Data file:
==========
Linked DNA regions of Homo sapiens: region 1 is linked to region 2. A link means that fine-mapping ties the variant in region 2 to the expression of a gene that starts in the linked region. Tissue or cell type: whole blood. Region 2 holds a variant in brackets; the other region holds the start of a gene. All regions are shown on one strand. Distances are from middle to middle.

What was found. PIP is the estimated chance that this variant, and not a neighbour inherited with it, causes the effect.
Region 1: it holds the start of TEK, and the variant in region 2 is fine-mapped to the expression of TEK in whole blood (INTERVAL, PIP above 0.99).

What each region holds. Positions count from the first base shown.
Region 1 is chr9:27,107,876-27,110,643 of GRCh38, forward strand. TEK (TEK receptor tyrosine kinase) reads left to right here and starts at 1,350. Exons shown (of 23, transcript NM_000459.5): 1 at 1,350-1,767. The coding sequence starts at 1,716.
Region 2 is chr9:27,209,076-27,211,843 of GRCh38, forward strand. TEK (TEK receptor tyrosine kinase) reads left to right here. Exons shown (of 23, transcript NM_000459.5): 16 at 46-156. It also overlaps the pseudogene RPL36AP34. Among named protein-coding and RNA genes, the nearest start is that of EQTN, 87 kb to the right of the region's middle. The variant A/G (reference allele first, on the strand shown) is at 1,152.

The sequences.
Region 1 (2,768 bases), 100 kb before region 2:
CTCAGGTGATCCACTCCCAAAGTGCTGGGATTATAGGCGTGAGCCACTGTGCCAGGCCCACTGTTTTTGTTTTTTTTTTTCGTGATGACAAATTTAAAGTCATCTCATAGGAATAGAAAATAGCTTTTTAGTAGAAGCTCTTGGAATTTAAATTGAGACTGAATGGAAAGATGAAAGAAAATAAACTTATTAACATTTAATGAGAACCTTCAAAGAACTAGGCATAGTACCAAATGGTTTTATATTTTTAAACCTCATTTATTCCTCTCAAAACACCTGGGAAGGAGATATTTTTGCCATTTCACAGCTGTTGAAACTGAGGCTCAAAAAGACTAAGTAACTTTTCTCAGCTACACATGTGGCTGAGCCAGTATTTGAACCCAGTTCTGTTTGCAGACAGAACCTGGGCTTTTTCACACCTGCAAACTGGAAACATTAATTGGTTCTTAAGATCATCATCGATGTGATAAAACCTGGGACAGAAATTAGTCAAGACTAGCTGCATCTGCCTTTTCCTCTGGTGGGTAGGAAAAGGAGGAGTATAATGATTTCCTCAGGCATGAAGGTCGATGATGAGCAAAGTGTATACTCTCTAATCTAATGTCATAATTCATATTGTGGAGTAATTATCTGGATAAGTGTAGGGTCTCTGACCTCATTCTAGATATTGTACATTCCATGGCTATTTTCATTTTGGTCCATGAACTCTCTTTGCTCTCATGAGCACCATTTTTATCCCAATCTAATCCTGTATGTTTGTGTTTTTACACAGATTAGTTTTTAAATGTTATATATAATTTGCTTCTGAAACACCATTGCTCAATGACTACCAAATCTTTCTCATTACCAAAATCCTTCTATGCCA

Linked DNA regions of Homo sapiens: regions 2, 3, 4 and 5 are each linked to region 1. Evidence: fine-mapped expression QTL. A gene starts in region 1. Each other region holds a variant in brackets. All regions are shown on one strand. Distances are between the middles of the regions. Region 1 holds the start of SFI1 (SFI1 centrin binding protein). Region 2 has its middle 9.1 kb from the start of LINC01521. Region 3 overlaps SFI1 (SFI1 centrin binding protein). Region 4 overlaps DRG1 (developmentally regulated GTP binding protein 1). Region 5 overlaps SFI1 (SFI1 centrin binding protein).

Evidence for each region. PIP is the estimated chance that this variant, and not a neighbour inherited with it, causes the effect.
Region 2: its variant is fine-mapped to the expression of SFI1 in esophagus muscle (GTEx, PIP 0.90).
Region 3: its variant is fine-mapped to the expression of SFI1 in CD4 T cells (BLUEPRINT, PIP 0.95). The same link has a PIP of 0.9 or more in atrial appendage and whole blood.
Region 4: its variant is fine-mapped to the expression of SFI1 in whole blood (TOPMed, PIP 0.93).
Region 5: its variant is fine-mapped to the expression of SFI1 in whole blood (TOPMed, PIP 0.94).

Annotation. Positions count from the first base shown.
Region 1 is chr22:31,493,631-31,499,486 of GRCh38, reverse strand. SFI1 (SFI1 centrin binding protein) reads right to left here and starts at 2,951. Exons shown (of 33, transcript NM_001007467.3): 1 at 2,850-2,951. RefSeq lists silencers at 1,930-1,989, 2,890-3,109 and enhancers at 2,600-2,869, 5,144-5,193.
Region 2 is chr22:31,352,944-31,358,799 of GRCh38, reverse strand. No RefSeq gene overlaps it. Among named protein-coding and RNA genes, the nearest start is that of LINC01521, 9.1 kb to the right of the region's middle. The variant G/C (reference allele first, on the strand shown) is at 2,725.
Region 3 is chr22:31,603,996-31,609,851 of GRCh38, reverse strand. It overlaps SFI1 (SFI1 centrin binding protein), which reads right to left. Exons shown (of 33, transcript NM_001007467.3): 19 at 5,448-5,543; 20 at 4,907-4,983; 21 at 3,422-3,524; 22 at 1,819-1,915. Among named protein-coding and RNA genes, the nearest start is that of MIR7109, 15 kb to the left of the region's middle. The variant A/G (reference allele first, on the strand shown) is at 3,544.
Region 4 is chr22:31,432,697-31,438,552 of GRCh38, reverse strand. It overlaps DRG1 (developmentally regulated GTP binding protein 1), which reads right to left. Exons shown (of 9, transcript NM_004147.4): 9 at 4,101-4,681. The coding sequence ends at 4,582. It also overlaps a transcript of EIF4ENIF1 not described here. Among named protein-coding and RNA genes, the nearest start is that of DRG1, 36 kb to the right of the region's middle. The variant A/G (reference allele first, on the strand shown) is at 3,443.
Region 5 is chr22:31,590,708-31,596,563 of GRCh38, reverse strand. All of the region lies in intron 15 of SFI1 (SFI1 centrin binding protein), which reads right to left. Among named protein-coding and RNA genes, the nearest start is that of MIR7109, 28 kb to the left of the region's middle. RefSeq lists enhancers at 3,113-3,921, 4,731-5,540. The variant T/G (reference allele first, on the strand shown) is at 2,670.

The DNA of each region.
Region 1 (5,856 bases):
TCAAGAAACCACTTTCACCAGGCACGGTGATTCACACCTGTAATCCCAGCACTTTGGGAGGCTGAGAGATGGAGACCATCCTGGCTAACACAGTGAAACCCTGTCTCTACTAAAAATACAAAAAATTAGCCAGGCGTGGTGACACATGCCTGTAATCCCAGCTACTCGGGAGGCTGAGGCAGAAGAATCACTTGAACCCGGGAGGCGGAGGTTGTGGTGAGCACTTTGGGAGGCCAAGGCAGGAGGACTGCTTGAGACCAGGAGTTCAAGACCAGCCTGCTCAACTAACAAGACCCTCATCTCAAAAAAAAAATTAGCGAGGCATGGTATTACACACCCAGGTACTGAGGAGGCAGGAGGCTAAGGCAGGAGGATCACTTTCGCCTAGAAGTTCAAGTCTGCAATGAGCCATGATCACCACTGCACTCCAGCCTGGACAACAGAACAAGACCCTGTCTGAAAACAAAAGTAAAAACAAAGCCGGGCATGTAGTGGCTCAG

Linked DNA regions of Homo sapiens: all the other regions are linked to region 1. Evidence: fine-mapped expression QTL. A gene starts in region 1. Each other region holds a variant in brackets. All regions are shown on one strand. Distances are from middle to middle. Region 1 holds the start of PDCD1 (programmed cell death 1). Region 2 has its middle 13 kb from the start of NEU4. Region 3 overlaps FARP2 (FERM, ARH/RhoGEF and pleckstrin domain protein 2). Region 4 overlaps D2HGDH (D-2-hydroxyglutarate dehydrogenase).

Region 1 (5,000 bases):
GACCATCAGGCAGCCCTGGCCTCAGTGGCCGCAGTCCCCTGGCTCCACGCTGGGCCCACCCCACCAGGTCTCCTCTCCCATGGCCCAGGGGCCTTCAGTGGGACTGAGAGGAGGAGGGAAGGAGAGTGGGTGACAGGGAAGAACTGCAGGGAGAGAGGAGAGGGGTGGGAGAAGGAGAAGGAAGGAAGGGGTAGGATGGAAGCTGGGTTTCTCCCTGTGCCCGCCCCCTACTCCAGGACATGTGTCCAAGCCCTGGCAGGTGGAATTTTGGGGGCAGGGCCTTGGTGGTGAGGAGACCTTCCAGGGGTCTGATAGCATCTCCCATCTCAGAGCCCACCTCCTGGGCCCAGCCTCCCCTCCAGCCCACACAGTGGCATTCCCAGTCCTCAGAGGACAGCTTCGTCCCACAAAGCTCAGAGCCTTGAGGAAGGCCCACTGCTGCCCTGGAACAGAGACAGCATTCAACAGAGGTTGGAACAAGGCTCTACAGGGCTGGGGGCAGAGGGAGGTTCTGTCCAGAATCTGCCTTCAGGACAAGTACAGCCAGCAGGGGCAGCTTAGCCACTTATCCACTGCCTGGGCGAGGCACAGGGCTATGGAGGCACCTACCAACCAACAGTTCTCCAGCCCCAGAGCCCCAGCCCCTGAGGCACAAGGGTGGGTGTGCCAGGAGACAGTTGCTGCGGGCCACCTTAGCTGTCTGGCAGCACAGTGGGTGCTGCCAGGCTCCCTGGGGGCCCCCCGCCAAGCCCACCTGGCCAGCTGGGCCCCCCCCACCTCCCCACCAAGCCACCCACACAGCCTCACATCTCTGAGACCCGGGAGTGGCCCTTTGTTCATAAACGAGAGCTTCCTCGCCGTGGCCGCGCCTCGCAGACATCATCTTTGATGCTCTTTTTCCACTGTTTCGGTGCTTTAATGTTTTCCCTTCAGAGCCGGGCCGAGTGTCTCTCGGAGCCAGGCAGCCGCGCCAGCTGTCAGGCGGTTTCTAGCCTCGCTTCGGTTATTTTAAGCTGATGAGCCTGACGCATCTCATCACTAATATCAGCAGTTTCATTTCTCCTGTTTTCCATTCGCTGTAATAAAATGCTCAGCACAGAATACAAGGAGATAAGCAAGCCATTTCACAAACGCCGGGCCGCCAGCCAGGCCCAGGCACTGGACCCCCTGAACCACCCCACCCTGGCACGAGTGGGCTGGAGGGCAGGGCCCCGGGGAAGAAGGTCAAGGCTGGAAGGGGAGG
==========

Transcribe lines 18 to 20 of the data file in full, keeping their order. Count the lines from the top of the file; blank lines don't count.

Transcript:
Region 2 is chr22:31,352,944-31,358,799 of GRCh38, reverse strand. No RefSeq gene overlaps it. Among named protein-coding and RNA genes, the nearest start is that of LINC01521, 9.1 kb to the right of the region's middle. The variant G/C (reference allele first, on the strand shown) is at 2,725.
Region 3 is chr22:31,603,996-31,609,851 of GRCh38, reverse strand. It overlaps SFI1 (SFI1 centrin binding protein), which reads right to left. Exons shown (of 33, transcript NM_001007467.3): 19 at 5,448-5,543; 20 at 4,907-4,983; 21 at 3,422-3,524; 22 at 1,819-1,915. Among named protein-coding and RNA genes, the nearest start is that of MIR7109, 15 kb to the left of the region's middle. The variant A/G (reference allele first, on the strand shown) is at 3,544.
Region 4 is chr22:31,432,697-31,438,552 of GRCh38, reverse strand. It overlaps DRG1 (developmentally regulated GTP binding protein 1), which reads right to left. Exons shown (of 9, transcript NM_004147.4): 9 at 4,101-4,681. The coding sequence ends at 4,582. It also overlaps a transcript of EIF4ENIF1 not described here. Among named protein-coding and RNA genes, the nearest start is that of DRG1, 36 kb to the right of the region's middle. The variant A/G (reference allele first, on the strand shown) is at 3,443.